Consider a move to senior living and you’ll quickly discover a range of choices – from simple rental arrangements to sophisticated “full continuum” residential communities with an agreement called “Lifecare.” 

You might find it helpful to know the difference between these two basic but different choices, and we’re here to help.


Rental senior living is like dessert-first. 

Remember the appeal of eating dessert first? (Maybe you still do?) Your mother probably insisted it sacrificed good nutrition to your urge-to-splurge pleasure and wasn’t a fan. But there’ve always been times it made sense to get what you want when you want it. Which is how a rental senior living community can deliver. 

Rental senior living gets you out of homeownership and into a community that caters to your interests and life stage. It’s quick, with little investment upfront. The lifestyle can be filled with friends, fun and convenience. And the choice is simple, leaving financial arrangements for future care to the future. 


Lifecare is planning ahead.  

Planning ahead is the idea everyone agrees is good – even while looking longingly at cake. Most of us plan ahead. We plan education, families, careers and finances. We choose where to live, how to live, what to do with our leisure time, when we can afford that Alaskan cruise or trip to Kilimanjaro – all according to a plan gives us the best shot at long-term happiness and success. 

Lifecare is a plan like that. It requires a commitment and investment up front. But with that, it becomes the plan that mitigates the future’s financial risks and surprises. No matter what crops up, your plan’s in place, and you can sleep well. 

Consider these examples of how the two types of senior living can work. 


Leopold and Alice chose a rental senior living community. 

The month-to-month rental arrangement was a cinch for their budget, and it kept their nest egg intact. They fell in love with community life quickly. Over nine years, they thrived with new friendships, comforts and conveniences. They also liked the book clubs, entertainment outings and regular golfing.  

Everything changed with a fall, though. Leopold took a tumble in their apartment, and after the emergency room came surgery and 45 days in rehab. Their health insurance covered the costs, but Alice was suddenly the decision-maker forced to choose a rehabilitation center. What she found was across town, and she could only arrange transportation to visit Leopold every other day.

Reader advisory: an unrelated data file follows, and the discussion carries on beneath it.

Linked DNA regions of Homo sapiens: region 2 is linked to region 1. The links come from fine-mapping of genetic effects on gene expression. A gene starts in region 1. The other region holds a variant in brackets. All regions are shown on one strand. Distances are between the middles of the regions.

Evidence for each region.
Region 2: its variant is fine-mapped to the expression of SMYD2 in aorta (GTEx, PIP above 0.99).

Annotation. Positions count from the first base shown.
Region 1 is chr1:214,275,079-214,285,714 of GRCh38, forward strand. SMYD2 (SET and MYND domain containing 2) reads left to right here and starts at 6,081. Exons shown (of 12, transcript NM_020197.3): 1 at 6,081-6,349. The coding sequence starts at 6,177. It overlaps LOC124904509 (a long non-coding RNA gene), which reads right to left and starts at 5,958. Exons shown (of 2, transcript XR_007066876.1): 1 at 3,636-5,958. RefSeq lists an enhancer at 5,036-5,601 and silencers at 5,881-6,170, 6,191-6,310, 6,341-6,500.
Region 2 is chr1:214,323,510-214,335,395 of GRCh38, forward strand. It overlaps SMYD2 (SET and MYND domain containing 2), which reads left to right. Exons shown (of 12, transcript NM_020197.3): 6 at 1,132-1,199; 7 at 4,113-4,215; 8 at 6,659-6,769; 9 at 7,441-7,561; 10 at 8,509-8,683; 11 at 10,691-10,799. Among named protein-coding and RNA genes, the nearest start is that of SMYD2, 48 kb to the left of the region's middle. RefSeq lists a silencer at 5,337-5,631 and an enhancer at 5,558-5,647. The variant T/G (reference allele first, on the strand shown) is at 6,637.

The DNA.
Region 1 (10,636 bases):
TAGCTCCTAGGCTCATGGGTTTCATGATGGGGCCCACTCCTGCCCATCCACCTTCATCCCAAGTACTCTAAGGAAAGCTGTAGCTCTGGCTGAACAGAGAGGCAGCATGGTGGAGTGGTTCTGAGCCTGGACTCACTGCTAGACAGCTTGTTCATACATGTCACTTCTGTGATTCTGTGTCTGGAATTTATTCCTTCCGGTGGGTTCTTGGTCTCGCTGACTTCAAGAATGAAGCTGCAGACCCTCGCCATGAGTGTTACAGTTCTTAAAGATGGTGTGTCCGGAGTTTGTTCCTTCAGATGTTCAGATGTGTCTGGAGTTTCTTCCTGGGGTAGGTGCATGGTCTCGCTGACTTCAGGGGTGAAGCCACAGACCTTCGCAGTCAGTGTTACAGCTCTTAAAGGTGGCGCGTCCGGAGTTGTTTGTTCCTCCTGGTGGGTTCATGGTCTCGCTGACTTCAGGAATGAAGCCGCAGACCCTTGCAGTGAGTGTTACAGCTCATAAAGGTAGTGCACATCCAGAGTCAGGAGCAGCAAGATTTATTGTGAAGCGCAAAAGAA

When he returned to their senior living community, Leopold needed more assistance than Alice could deliver. With their adult daughter on the West Coast, Leopold and Alice were largely on their own to find an alternative way to live, with assisted living for him. Where would that be? How would they afford the costs of assisted living while also keeping Alice in their rental apartment? And what would it be like to say goodbye to their network of friends developed over nearly a decade in the community? 


The cost of care in the Washington, D.C. area. 

Market rates for long-term senior care in 2020 were $6,000 for assisted living and $13,059 for skilled nursing – per month. With their rental contract, Leopold and Alice can expect to pay around $6,000 for his assisted living residency – in addition to their $4,500 monthly rent on her independent living apartment home. 

For the following couple, the doubling of monthly costs is avoided. 


Hamilton and Lucretia chose Lifecare. 

They sold their family home and paid the entrance fee, 90 percent of which will be refundable to their estate when they leave the community. They also pay a monthly fee for their active life in the community, which they love. Much like the rental contract, the monthly fee covers most of Hamilton and Lucretia’s daily expenses, with a dining plan included. 

Three years after their move-in, Lucretia had a stroke that required a short hospitalization, followed by rehabilitation. She found her rehab in the community’s skilled nursing setting, where Hamilton and her friends could visit her daily during her treatment – a benefit of the all-under-one-roof community design. Even better, the couple’s monthly costs had only a minor adjustment – nowhere near what costs could’ve been if she had moved out of the community into a short-term rehab setting.  

When she returned to their independent living apartment home, they talked it over with their family and Lucretia decided to move into assisted living. She could get the assistance she needed with daily activities, and Lucretia’s continuing recovery could be more closely monitored. Because they had Lifecare, her assisted living residence – also on campus – would cost about the same as she'd been paying.

At no point during their health changes did their extended family worry about care decisions. All were confident that Hamilton and Lucretia’s Lifecare contract ensured financial predictability – with all the care they could need available within the same community where they were already living. 


The two most different types of senior living are both good for you. 

Universally, those who move into senior living communities claim they wish they’d done it sooner. Beyond that, the experiences vary greatly.  

If you’re the sort of person who lives for the day and expects to face tomorrow when it gets here, a rental senior living community can satisfy. You’re good for now, and if a health care need presents itself, you’ll deal with it – or rely on someone else to deal with it for you.  

When you’d rather set a plan in place so you and your family can breathe easy, there’s no getting around the benefits of Lifecare. If you ever need care, you already know where you’ll get it, those who’ll provide it and how much it’ll cost.  

Which works better for you and your family?  

To find out more about these and other senior living choices, complete the form below.